Thursday, September 28, 2017
I Thought We Were a SuperPower
Didn't those US trade types get the memo? Canada is an energy superpower. Harper said as much. So did Iggy. You can't treat an energy superpower the way Boeing is treating Bombardier. 220 per cent duties on an airplane that doesn't even compete with any Boeing product on the market. It sounds pretty ridiculous until you look at it their way -
The Americans are having a brown hemorrhage at the idea that Bombardier's C-class jet, the one that doesn't compete with any Boeing product, could be a big success. Goddamn, if that were to happen who knows what might follow - gay marriage or universal healthcare or the Robertson screw?
Look at those damn Euro-peons with their Airbus. Why, Boeing had just swallowed McDonnell-Douglas, giving it a monopoly on the jetliner market when those Euro upstarts came along and began kicking Boeing's ass.
Then look what happened. Sullenberger force landed one of those Airbus 320s in America's very own, it's very famous Hudson River and that airplane didn't break into a million pieces. It even floated. And everyone, passengers and crew, got out alive. That's what can happen if you tolerate competition.
Look at it this way. That little 4 year old boy who plays with your daughter in pre-school? What's he going to grow up to be? Maybe he'll become a doctor, maybe. But what if he becomes a poet or one of those street jugglers? I'm just saying you can never be too careful.
That, more or less, is the American argument and, yes, it's bullshit. America is moving into an oligopoly economy where a few key players carve up the market among themselves. Then they collude on pricing and marketing, anything where, together, they can squeeze out a few extra bucks. WalMart, Amazon, the constantly shrinking airline cartel and the whole stinkin' aviation industry. You want choice? Well, you can pick door A or door B only door B is locked.
British Columbians are very familiar with this rigged game. Out here it's known as the softwood lumber scam and America always brings a stacked deck.
Maybe it's time to find another game. How about we look elsewhere? We don't need no stinkin Super Hornets and we sure as hell don't need Lockheed's overpriced, under performing and now outdated F-35 either. And we don't need to serve in Washington's Foreign Legion any more. The Americans created the cluster-f@#k in Afghanistan. Let them clean up their own mess for the next 15 or 30 years or whatever. The Americans have been the fuel that powers the engine of al Qaeda, ISIS, Boko Haram, al Nusra and whatever comes along next - the Americans and the Saudi and Gulf princes who've been financing Islamist radicals. Enough of the pointless Middle East whack-a-mole.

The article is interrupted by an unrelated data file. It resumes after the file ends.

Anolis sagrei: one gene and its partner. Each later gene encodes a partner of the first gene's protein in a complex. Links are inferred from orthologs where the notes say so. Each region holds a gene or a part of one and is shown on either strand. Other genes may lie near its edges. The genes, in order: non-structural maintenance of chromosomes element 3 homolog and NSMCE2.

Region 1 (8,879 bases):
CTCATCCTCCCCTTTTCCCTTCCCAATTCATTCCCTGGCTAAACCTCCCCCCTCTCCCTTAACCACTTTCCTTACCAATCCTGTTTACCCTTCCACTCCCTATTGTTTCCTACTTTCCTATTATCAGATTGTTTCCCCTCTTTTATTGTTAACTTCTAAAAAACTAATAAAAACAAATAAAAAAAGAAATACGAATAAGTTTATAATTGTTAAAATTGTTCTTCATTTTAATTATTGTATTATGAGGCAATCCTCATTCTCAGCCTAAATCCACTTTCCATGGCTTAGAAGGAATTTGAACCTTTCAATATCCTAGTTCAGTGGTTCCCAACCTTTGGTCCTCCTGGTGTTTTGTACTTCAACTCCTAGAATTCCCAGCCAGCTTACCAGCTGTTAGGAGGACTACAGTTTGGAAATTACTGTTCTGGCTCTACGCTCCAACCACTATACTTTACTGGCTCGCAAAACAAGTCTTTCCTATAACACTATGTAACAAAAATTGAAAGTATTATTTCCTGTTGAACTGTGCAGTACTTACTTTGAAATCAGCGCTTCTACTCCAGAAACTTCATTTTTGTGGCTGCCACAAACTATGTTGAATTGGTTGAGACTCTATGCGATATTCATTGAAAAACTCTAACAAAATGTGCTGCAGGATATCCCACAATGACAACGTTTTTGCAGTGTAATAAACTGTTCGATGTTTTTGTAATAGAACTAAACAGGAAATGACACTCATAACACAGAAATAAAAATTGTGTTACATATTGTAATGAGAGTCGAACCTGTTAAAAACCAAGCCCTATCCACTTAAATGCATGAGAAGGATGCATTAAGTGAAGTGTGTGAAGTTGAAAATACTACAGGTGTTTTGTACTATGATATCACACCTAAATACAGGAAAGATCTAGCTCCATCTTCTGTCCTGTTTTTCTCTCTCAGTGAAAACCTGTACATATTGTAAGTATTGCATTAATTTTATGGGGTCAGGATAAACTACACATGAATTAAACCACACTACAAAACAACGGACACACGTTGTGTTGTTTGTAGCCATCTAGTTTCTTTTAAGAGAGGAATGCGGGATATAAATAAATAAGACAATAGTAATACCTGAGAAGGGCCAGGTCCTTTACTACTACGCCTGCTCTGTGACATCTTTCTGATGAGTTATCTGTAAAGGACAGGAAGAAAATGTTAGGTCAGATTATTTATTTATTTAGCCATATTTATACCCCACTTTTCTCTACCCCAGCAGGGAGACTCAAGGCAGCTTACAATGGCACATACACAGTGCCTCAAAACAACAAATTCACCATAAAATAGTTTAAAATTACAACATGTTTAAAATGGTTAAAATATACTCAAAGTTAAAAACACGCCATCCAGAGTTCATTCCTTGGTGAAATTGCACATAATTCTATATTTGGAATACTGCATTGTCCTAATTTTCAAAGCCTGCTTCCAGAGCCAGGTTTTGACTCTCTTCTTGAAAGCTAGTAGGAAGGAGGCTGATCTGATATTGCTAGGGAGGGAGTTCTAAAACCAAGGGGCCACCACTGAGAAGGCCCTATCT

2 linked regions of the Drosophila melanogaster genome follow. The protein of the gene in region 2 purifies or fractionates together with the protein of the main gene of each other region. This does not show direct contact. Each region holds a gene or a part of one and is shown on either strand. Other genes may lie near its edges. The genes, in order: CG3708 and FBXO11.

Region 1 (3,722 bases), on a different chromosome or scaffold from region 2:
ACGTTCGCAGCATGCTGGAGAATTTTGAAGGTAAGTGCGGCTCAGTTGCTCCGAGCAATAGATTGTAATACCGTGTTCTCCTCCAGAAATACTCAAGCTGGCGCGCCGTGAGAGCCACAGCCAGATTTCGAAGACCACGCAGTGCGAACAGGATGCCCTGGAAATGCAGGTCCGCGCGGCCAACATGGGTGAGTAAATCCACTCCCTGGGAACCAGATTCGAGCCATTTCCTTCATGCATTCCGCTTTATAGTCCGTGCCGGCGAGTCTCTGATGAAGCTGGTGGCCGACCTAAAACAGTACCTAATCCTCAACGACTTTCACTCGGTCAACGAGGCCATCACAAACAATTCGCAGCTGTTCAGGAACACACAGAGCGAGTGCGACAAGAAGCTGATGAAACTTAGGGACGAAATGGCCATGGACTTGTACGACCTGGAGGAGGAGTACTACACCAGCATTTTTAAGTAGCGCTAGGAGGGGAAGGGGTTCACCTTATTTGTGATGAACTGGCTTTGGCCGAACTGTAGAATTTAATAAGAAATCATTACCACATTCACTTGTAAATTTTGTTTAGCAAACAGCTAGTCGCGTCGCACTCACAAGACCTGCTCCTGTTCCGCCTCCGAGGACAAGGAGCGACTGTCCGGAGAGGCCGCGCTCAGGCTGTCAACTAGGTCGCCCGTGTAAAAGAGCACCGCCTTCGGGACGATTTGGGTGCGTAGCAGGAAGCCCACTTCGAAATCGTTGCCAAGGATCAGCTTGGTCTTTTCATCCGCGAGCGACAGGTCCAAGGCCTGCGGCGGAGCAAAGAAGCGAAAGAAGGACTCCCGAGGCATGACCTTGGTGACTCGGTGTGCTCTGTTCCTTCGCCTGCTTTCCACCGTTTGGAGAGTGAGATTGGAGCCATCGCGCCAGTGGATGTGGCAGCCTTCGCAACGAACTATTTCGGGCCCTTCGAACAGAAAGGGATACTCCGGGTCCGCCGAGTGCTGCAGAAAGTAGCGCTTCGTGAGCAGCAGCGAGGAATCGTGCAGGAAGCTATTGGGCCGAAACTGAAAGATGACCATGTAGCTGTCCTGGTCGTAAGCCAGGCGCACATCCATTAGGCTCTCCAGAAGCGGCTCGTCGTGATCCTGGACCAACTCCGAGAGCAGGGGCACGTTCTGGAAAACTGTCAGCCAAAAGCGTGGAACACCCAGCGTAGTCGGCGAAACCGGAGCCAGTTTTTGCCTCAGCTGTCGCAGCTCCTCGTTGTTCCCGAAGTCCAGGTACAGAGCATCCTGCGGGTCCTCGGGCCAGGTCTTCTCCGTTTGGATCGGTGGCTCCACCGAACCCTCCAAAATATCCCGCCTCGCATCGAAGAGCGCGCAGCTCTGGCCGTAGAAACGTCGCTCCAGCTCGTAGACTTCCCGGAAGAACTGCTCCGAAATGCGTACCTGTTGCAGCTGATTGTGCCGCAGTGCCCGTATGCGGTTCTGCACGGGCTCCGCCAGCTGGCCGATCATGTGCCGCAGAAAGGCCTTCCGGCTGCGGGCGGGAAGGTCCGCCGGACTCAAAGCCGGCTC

America might not be such a great bet much longer anyway. Any country that would elect a psychologically damaged degenerate to be its president and tolerate a bought and paid for Congress that can't get anything done, a government that simply cannot govern, is going to be trouble. Trouble that we don't need. A country where the threat or use of military force has supplanted diplomacy as its principal instrument of foreign policy and that otherwise turns its back to the world including its allies is going to be trouble. A nation that has quietly transitioned from a somewhat functional democracy into an oligarchy and which, in the name of free market capitalism, has allowed those same markets to be shackled by combines and cartels, well, it's going to be trouble. And now, with early onset climate change impacts beginning to kick hell out of the US along the eastern seaboard, definitely across the south, throughout the midwest and the west coast from California to Washington, America is headed for trouble and yet they're defunding their government with obsessive tax cuts - that's trouble compounding trouble.
Let's start shifting our accounts from the Bank of Washington to the competition, starting with Europe. Let's see what the Swedes or the French or the Germans can offer in lieu of more F-18s or F-35s. Let's stop treating Washington as our head office and return to more independent foreign, trade and military policy. Every now and then even a superpower like Canada may need to change direction.